Best Books Supporting Loose Parts Play Outdoors
Loose parts are found or natural objects that have no specific instructions for play and are highly valued for their imaginative and creative affordances for play. For children who are new to loose parts play outdoors, it can help to introduce them in small quantities. I have found that for children who have little experience with loose parts play, especially outdoors, introducing the concept through story is an efficient strategy.
This post shares what I have found to be the best books for supporting unstructured loose parts play outdoors.
Written by Hazel Hutchins & Gail Herbert. My favourite book for introducing loose parts play outdoors is probably Mattland. It is a sweet story of a boy who has had to move too many times and finds himself in a muddy and discouraging playscape. Good for anyone just starting out with loose parts play and unsure how to introduce the concept. Also good for teachers who have not yet introduced larger loose parts and would like to start with smaller found objects, like pinecones or school-yard debris.
This story is also perfect for experienced teachers teaching outdoors looking for inspiration to keep the play going on rainy, muddy days! Click here to purchase online.
Written by Paul Fleishman. Another excellent choice for introducing imaginative play in the garden, Westlandia is a favourite end-of-the-school-year read for the garden classroom. The story follows Wesley’s summer project from a lonely escape from his school-yard tormentors to the creation of an entire civilization, complete with its own clothing, food, culture, shelter and games. Perfect for sending kids off to the summer months with ideas for imaginative outdoor play.
Written by Ashley Spires. This is a great story for working with ADST (Applied Design, Skills & Technologies) development, particularly if you are introducing tools to your loose parts play areas. The Most Magnificent Thing follows a regular girl as she struggles to create the most magnificent thing.
Themes of persistence, resilience, and tinkering to solve problems emerge, and the story effectively demonstrates how frustration is often part of the learning process.
Written by Antoinette Portis. This simple book ignites children’s imaginations and acknowledges the difficulties adults have when children play with sticks. Not a Stick is the perfect book for introducing larger loose parts to your nature play areas and can spark great conversations around how we reasonably and responsibly use sticks in our imaginative play.
Written by Daniel Miyares. Fans of wordless picture books will love this story that shows how friendships are formed through common interests and goals. That Neighbour Kid is particularly good for teachers who are introducing tools to their loose parts play areas, and who are interested in an anchor text for fort building.
Teachers working on communication skills in larger loose parts play might use this text as an opportunity to have the students imagine the conversations between the two friends as they work together to achieve their goal of building a tree fort.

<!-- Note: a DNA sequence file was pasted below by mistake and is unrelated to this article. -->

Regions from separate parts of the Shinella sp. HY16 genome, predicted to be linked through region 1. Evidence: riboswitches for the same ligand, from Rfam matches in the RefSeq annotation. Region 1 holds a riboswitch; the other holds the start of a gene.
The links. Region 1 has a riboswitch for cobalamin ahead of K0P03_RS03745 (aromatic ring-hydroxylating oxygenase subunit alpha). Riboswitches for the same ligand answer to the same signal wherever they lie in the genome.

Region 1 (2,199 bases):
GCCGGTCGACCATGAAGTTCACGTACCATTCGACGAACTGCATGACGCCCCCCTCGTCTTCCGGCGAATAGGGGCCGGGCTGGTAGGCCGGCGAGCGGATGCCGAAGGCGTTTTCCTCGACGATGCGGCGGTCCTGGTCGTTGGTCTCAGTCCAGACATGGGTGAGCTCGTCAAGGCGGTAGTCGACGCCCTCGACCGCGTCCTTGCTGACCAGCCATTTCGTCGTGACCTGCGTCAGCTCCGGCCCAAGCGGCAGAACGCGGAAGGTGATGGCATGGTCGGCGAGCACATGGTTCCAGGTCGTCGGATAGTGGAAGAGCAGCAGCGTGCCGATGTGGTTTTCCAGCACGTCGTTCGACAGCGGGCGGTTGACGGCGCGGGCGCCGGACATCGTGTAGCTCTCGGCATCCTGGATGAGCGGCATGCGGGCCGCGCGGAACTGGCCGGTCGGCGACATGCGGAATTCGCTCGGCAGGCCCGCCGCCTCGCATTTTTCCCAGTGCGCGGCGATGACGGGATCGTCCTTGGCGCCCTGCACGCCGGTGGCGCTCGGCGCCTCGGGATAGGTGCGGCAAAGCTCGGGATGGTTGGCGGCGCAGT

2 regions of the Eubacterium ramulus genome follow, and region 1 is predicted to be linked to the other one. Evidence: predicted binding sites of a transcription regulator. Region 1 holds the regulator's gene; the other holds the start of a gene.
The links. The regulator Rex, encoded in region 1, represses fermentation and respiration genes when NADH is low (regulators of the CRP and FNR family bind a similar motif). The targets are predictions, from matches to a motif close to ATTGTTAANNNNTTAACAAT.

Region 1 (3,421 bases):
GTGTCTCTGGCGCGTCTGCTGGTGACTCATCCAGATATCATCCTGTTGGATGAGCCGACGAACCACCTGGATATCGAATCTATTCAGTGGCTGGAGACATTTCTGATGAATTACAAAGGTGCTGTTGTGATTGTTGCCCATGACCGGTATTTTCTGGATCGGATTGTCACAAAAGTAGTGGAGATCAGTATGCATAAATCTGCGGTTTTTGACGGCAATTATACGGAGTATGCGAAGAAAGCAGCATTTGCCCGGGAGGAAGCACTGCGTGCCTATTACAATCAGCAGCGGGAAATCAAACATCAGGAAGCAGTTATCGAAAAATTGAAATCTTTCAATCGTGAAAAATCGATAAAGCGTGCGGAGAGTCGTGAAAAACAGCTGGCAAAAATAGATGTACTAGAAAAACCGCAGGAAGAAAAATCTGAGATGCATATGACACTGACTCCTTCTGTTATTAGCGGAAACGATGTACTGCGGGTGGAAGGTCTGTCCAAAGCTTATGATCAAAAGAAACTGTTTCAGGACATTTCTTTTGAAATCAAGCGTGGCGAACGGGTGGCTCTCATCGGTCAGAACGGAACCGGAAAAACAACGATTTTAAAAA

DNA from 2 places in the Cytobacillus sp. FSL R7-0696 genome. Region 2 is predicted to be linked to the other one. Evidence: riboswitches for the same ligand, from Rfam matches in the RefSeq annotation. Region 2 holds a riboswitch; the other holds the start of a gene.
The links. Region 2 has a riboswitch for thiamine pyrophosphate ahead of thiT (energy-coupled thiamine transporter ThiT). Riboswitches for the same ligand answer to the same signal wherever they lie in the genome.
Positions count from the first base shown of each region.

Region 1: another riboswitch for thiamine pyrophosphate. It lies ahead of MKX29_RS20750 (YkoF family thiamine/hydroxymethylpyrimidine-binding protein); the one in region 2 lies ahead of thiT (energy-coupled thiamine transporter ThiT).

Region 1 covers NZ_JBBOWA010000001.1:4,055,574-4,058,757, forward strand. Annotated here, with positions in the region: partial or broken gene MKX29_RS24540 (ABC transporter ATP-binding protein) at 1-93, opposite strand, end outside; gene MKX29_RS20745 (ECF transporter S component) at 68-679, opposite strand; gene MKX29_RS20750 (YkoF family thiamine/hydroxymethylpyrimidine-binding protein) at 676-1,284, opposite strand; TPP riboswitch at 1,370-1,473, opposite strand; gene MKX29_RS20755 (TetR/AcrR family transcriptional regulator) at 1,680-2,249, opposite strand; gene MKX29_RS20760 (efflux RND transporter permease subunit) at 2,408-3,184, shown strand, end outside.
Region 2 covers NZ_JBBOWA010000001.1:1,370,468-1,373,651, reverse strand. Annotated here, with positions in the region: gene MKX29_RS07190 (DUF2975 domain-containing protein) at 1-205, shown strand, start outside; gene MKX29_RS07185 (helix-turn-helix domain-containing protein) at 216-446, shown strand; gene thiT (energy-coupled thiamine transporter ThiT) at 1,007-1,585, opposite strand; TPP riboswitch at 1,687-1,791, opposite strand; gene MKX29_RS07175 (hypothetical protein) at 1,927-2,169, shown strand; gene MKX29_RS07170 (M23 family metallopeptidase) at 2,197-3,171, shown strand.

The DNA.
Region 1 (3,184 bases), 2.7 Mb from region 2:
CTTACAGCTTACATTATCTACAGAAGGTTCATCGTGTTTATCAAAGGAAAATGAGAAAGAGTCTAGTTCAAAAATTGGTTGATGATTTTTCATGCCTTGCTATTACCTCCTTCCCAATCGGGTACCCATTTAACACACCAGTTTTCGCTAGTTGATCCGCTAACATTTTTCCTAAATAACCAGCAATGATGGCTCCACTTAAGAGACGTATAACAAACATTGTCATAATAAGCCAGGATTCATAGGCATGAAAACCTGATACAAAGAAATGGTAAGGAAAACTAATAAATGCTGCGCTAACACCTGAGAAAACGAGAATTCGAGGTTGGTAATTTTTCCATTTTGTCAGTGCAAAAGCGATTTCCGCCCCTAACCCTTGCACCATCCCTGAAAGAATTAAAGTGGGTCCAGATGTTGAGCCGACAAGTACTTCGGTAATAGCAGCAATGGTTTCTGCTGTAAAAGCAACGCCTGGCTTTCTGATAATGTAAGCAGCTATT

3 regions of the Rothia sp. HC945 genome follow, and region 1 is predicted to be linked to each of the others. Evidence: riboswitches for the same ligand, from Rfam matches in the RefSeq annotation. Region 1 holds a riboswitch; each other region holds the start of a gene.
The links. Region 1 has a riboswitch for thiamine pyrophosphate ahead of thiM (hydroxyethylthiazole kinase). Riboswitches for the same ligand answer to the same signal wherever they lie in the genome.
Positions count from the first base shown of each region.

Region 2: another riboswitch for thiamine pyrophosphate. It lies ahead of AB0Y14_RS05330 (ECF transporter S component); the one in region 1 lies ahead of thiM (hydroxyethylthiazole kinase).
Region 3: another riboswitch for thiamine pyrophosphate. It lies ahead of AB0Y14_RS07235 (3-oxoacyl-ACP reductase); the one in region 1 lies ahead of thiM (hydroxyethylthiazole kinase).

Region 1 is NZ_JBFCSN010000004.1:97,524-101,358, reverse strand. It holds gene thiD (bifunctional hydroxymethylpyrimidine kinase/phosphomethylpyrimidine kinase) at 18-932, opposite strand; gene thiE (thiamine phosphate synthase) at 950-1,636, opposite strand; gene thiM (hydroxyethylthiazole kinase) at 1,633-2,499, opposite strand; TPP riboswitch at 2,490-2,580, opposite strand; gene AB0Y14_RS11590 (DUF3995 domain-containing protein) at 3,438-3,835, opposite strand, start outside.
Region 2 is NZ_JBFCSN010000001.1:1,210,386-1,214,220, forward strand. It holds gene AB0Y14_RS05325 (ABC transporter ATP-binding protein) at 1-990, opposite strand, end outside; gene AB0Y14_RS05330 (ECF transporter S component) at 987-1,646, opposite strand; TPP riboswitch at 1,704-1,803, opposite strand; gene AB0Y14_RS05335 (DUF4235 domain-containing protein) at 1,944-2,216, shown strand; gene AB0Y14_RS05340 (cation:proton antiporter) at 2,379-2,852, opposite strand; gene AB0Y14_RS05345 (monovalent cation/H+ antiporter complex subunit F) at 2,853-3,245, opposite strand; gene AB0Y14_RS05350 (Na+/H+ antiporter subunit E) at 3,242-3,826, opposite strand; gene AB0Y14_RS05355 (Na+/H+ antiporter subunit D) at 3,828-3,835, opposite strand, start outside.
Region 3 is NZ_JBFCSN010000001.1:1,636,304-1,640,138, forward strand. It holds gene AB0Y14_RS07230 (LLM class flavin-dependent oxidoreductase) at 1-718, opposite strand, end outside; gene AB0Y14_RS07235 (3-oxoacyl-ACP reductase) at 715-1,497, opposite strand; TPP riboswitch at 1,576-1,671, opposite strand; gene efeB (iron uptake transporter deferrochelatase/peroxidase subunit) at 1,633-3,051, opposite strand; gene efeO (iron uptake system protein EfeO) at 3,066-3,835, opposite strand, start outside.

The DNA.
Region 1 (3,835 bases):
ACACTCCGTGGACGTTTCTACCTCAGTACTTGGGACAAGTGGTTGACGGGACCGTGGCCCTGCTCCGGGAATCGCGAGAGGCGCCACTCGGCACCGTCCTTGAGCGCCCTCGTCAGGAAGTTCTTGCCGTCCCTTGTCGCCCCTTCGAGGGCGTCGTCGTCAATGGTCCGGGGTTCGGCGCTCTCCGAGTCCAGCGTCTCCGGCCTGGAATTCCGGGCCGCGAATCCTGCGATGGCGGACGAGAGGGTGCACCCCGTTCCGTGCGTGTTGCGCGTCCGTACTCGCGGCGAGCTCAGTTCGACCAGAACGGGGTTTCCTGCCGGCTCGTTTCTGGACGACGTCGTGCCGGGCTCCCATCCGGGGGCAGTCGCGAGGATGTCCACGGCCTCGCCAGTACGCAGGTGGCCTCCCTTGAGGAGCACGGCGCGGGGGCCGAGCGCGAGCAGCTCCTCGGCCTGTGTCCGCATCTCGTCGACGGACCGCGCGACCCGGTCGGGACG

Written by Brenda Maier. The Little Red Fort has an instantly familiar lilt that feels like a modern version of the Little Red Hen. The story lifts up Ruby as a determined and competent little girl who wants to build a fort. Themes of STEAM gender equity are front and centre as her brothers laugh at her efforts and mock her lack of skills. Ruby initially gets no help from her brothers, but does consult with her tool-savvy mother who teaches her how to build the fort of her dreams.
In the end, Ruby graciously allows her brothers to play in the fort, even though they were late to the building party. A great story for pre-loading expectations of collaboration, communication, and kindness.
Introducing Loose Parts Play
When introducing larger loose parts, children need some preventative coaching around the collaborative use of shared resources. It helps to frame the loose parts as shared resources from the get-go and to provide scripts for children to use to help support their early attempts to build and create in a shared space. In our outdoor classroom, we coach children that they should never have to ask for permission to use a tire or a stick because those items do not belong to any one person.
Just because someone got to the play area first, or is in closer proximity to a desirable part, does not give them ownership over the loose parts. Rather children are coached to ask “is this being used for anything?”. This way, a child who wants to retain the item needs to communicate how it is being used, and the two children can see if an opportunity exists for collaboration.
If it is not being used, the asking child is free to use it as they wish. Inevitable conflicts provide opportunities to further develop core competency skills.
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I highly recommend Dr. Diane Kashin’s blog for more reading on the significance and relevance of loose parts play. You can also join me on Pinterest where I have a number of boards devoted to children’s play with loose parts outdoors.